Tinned Seafood's Rising Reputation—And Where to Enjoy It in Charlotte
Sardines may be the missing ingredient on your charcuterie plate
READING "TINNED SEAFOOD," many diners prepare for the smelly whiff that comes when you open a can of tuna. Adventurous eaters who have traveled to countries such as Portugal or Spain, however, recall salty sardines shining from a tin—a delicacy called for on a warm evening spent with a glass of vinho verde. And because of that, tinned seafood’s reputation is on the rise.
Rachel Klebaur, owner of Orrman’s Cheese Shop, has a large tinned seafood selection at her stall in 7th Street Public Market. The silver- and gold-tinged cans come in cardboard boxes with elegant logos and fish-themed artwork pretty enough to keep on display. Inside, fish—sardines, salmon, and, yes, tuna—can be simple or seasoned. The spiced sardines, for example, by Portuguese brand Jose Gourmet, lay without heads or tails below pickled vegetables. They have a fresh shimmer and leave a lingering spice, and pair well with a toasted baguette.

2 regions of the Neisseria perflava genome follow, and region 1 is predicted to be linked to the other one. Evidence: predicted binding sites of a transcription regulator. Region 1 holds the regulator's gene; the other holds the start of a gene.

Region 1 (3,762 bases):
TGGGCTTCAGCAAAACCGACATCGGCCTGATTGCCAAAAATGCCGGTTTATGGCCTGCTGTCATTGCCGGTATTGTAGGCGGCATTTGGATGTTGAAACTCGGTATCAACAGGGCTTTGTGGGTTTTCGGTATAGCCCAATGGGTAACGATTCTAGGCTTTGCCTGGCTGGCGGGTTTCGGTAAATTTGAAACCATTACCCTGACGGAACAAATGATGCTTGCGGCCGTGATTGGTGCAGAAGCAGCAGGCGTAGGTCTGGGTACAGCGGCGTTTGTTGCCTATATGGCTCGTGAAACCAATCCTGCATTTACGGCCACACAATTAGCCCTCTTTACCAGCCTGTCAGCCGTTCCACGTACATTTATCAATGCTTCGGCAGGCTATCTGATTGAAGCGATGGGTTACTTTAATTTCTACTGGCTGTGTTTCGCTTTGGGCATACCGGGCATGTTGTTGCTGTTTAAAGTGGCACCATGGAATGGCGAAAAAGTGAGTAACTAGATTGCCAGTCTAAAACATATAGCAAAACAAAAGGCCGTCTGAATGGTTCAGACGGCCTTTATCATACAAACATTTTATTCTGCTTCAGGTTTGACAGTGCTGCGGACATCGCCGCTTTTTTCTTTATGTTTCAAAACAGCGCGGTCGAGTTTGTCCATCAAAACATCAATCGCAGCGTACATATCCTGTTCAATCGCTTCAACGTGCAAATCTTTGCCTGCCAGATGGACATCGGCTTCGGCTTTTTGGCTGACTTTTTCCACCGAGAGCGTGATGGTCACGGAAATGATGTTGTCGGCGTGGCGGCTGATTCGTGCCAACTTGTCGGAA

The Spanish octopus in oil with onions helps ease you into the idea of seafood from a can; it’s tender and flavorful and nearly as good as what you’d find on a plate on a tapas menu—though with a $17 retail price tag, it’s nearly as expensive. The tin on the tuna fillets rolls back as you open it to reveal large pieces of tuna, not shards of what you hope is meat in a traditional American can.
Klebaur believes that tinned seafood is gaining popularity, and on a recent night at Crêpe Cellar, I saw she might be onto something. Under the charcuterie section, the NoDa restaurant’s menu had small box labeled “Cans,” and listed were Jose Gourmet sardines and trout pâté, served proudly in tin.